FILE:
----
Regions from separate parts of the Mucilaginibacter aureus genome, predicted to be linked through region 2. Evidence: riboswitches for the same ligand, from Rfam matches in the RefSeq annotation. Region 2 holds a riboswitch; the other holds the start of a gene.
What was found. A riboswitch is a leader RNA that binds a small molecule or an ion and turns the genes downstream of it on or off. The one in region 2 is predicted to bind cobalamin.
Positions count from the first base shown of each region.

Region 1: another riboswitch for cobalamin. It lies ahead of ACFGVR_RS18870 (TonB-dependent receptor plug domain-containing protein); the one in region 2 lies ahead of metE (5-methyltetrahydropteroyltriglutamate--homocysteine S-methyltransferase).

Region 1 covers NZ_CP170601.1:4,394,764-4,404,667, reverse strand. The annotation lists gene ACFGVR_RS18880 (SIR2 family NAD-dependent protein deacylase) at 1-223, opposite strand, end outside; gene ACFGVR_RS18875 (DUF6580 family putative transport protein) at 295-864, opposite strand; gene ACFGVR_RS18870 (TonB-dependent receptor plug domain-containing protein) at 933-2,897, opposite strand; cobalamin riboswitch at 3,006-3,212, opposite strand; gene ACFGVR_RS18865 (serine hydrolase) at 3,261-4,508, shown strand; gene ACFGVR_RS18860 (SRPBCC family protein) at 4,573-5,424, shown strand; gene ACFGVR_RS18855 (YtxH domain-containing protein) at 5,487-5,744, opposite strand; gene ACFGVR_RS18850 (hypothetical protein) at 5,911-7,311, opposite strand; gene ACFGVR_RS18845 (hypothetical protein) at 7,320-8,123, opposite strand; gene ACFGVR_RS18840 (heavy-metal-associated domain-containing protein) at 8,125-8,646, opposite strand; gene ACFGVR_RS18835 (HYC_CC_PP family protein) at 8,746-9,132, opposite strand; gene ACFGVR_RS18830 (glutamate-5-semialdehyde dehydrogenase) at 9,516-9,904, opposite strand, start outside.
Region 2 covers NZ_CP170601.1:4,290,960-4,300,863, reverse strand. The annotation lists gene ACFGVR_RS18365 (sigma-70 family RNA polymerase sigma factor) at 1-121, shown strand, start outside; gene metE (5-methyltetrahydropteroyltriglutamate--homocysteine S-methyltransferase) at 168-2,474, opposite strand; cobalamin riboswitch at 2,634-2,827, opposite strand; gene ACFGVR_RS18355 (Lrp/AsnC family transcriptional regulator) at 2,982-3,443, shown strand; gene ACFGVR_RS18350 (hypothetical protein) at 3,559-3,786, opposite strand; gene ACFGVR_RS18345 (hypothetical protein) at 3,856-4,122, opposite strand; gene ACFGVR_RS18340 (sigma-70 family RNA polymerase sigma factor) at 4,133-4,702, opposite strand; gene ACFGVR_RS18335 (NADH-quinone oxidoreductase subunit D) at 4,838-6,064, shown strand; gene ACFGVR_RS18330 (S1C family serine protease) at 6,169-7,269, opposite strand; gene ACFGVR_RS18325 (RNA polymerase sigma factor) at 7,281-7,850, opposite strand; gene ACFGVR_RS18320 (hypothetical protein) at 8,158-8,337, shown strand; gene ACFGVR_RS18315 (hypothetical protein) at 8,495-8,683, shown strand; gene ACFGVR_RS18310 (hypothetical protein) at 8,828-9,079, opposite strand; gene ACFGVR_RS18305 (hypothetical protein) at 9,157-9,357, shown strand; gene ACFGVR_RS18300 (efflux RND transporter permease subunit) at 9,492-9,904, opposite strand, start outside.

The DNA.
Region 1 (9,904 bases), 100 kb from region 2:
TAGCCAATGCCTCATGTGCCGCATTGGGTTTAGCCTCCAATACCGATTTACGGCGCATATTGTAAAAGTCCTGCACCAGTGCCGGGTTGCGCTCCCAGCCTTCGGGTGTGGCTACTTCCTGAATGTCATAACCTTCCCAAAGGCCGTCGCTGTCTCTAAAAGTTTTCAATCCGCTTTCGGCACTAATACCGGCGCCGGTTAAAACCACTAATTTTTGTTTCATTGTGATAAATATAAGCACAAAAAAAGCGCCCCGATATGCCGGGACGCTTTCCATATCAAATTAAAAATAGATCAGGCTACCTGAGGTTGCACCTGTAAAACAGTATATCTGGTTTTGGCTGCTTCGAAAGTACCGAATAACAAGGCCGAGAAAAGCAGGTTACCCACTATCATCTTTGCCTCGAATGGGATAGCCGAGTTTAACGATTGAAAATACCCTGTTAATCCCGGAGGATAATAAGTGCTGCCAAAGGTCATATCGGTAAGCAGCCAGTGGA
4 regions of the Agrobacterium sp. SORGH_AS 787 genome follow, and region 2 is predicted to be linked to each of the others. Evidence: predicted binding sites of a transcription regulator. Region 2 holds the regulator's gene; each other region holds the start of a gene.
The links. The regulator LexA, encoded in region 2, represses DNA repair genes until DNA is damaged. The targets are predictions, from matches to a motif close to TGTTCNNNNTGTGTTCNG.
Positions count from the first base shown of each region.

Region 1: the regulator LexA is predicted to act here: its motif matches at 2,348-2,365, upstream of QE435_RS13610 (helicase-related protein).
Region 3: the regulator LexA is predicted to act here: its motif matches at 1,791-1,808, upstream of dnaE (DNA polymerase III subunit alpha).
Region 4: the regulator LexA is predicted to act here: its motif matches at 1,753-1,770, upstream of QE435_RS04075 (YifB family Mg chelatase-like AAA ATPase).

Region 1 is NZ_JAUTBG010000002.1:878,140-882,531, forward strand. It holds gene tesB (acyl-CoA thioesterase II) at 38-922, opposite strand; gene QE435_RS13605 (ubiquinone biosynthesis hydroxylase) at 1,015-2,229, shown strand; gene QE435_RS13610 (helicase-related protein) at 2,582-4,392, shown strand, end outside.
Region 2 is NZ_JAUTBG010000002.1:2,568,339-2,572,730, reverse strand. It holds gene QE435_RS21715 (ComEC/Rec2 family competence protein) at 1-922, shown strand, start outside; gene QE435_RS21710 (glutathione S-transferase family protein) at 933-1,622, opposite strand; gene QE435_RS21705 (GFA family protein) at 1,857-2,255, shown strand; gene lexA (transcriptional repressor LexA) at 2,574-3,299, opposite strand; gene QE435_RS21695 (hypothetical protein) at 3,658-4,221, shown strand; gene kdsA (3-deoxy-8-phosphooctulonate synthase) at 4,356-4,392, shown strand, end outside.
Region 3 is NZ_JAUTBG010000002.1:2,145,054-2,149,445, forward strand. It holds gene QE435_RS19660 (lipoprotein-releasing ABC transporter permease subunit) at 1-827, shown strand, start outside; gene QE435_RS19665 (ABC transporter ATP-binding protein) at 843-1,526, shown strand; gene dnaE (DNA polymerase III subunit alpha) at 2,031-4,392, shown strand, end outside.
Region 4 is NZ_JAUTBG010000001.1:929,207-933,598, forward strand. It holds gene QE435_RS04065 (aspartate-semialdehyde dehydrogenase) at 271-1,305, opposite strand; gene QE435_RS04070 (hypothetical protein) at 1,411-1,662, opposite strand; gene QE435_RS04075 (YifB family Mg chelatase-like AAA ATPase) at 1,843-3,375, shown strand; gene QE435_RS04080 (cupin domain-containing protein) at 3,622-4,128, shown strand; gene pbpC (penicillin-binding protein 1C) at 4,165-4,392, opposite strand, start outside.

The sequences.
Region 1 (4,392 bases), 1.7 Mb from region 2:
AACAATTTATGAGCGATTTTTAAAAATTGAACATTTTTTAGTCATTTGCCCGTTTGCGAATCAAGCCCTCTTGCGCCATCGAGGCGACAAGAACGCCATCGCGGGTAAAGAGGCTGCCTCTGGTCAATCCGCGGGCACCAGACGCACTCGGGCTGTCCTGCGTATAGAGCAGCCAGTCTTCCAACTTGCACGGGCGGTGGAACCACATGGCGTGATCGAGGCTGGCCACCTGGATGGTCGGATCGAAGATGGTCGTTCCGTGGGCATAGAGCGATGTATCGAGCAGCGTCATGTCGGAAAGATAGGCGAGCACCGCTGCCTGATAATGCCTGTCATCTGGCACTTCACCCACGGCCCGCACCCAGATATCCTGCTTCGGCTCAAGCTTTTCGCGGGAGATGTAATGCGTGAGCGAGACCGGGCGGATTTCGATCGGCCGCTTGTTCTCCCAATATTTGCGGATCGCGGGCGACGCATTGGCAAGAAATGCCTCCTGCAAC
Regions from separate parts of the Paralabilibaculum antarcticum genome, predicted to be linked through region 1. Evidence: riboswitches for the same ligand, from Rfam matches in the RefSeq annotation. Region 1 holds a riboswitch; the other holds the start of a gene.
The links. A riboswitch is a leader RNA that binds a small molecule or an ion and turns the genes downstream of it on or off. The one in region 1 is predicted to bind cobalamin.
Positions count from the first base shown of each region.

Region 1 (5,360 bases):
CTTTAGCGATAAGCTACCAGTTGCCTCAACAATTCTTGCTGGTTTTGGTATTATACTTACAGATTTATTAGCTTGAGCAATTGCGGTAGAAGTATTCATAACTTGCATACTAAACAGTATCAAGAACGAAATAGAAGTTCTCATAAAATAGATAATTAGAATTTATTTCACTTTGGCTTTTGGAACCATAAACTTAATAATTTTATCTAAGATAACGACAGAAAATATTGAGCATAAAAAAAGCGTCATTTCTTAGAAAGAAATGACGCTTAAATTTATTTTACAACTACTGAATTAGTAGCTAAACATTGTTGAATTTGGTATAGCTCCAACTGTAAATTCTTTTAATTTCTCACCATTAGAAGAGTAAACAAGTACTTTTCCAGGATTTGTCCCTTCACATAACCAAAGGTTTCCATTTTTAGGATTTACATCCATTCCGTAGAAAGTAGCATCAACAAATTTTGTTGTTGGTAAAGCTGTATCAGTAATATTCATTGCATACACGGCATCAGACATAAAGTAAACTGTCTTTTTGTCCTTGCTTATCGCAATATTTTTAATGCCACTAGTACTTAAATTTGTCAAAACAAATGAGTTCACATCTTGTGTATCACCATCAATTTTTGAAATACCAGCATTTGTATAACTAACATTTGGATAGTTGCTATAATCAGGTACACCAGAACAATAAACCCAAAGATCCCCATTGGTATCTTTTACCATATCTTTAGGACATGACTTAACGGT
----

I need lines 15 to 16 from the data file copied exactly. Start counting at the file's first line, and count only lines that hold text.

Region 4: the regulator LexA is predicted to act here: its motif matches at 1,753-1,770, upstream of QE435_RS04075 (YifB family Mg chelatase-like AAA ATPase).

Region 1 is NZ_JAUTBG010000002.1:878,140-882,531, forward strand. It holds gene tesB (acyl-CoA thioesterase II) at 38-922, opposite strand; gene QE435_RS13605 (ubiquinone biosynthesis hydroxylase) at 1,015-2,229, shown strand; gene QE435_RS13610 (helicase-related protein) at 2,582-4,392, shown strand, end outside.